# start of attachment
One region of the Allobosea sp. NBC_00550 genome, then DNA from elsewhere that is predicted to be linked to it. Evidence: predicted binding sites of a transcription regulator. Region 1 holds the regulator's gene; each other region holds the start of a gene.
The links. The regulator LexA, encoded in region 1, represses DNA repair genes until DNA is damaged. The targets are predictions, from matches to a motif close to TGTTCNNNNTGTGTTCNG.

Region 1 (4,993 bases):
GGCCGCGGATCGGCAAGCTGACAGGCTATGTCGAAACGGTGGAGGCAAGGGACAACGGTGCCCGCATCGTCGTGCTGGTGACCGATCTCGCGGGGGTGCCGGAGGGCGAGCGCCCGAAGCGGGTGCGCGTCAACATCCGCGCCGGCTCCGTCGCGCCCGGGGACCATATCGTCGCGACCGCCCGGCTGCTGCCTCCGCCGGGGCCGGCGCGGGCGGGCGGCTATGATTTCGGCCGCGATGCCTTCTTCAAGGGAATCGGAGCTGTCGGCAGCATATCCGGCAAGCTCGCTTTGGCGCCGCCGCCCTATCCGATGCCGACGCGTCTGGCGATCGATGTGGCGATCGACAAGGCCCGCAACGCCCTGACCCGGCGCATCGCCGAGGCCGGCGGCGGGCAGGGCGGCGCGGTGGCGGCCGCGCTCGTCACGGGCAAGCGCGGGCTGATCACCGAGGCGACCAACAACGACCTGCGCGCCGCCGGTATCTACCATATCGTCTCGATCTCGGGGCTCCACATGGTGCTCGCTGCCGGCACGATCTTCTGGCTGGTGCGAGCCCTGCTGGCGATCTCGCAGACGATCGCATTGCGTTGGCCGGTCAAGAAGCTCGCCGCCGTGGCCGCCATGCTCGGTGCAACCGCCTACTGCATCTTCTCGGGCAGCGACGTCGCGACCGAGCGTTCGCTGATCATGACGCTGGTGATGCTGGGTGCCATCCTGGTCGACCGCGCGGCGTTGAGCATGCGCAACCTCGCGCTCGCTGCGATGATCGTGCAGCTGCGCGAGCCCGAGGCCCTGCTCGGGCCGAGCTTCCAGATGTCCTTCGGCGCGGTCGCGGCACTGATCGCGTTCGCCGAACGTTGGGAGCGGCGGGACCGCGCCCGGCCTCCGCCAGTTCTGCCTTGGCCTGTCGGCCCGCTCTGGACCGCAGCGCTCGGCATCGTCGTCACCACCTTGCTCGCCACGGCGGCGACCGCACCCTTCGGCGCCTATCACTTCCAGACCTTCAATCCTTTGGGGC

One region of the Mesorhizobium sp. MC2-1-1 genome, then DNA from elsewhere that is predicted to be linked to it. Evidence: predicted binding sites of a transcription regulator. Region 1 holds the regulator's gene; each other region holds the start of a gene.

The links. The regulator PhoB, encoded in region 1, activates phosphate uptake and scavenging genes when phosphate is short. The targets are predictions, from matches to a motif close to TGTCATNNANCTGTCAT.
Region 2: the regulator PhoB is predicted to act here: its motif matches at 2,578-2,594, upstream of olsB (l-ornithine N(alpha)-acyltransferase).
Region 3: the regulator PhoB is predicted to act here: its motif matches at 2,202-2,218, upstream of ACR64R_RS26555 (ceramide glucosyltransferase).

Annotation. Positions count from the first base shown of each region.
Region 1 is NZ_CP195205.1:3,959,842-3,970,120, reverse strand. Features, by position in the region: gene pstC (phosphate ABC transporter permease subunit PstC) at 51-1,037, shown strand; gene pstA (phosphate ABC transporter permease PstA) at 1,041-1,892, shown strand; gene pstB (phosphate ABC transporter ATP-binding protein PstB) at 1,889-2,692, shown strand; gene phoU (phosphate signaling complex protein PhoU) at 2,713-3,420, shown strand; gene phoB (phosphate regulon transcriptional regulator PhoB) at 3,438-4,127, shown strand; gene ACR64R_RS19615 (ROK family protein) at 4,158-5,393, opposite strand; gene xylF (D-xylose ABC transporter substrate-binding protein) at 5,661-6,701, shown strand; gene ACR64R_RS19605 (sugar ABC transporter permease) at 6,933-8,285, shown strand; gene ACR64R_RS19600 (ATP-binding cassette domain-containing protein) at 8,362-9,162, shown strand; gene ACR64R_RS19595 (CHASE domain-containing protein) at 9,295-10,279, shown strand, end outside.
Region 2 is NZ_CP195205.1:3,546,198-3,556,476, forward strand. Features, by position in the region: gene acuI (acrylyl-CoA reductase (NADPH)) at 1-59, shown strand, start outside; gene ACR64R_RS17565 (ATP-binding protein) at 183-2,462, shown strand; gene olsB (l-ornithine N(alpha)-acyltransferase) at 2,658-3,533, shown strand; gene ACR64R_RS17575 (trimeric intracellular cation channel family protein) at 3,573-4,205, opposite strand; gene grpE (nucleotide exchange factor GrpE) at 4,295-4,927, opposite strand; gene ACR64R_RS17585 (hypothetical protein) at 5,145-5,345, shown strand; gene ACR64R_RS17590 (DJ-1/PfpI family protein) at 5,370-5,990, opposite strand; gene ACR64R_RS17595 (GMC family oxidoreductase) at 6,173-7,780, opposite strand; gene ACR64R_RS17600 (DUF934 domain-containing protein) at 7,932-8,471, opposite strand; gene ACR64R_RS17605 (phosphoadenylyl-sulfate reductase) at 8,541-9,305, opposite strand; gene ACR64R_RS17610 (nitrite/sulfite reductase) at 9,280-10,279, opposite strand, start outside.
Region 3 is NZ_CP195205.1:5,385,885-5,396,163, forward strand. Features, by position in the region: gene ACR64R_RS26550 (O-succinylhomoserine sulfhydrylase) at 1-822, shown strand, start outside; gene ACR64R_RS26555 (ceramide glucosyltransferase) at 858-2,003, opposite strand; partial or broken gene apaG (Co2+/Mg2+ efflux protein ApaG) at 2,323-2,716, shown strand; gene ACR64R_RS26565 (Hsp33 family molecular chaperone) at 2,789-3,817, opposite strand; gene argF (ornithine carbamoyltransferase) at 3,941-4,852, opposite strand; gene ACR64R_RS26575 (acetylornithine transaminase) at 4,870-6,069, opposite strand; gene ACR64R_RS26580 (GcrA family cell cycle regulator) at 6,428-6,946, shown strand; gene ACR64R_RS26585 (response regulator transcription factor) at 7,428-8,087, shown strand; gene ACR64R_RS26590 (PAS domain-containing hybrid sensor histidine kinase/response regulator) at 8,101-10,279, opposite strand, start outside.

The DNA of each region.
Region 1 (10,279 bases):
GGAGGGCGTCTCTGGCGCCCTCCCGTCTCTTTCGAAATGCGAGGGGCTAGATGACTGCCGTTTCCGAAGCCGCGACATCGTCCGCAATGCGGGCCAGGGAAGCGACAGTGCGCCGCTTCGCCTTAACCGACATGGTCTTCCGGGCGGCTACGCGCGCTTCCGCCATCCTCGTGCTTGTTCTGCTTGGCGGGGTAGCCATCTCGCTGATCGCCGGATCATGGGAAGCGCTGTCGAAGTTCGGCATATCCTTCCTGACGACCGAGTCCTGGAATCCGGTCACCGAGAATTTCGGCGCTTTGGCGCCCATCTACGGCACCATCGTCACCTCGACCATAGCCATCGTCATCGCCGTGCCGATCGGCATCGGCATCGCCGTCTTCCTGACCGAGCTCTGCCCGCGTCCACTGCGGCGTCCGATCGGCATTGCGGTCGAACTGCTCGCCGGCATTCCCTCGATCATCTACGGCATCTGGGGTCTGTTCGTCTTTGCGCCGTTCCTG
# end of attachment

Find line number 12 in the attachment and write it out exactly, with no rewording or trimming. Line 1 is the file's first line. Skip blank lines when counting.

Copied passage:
Region 3 is NZ_CP195205.1:5,385,885-5,396,163, forward strand. Features, by position in the region: gene ACR64R_RS26550 (O-succinylhomoserine sulfhydrylase) at 1-822, shown strand, start outside; gene ACR64R_RS26555 (ceramide glucosyltransferase) at 858-2,003, opposite strand; partial or broken gene apaG (Co2+/Mg2+ efflux protein ApaG) at 2,323-2,716, shown strand; gene ACR64R_RS26565 (Hsp33 family molecular chaperone) at 2,789-3,817, opposite strand; gene argF (ornithine carbamoyltransferase) at 3,941-4,852, opposite strand; gene ACR64R_RS26575 (acetylornithine transaminase) at 4,870-6,069, opposite strand; gene ACR64R_RS26580 (GcrA family cell cycle regulator) at 6,428-6,946, shown strand; gene ACR64R_RS26585 (response regulator transcription factor) at 7,428-8,087, shown strand; gene ACR64R_RS26590 (PAS domain-containing hybrid sensor histidine kinase/response regulator) at 8,101-10,279, opposite strand, start outside.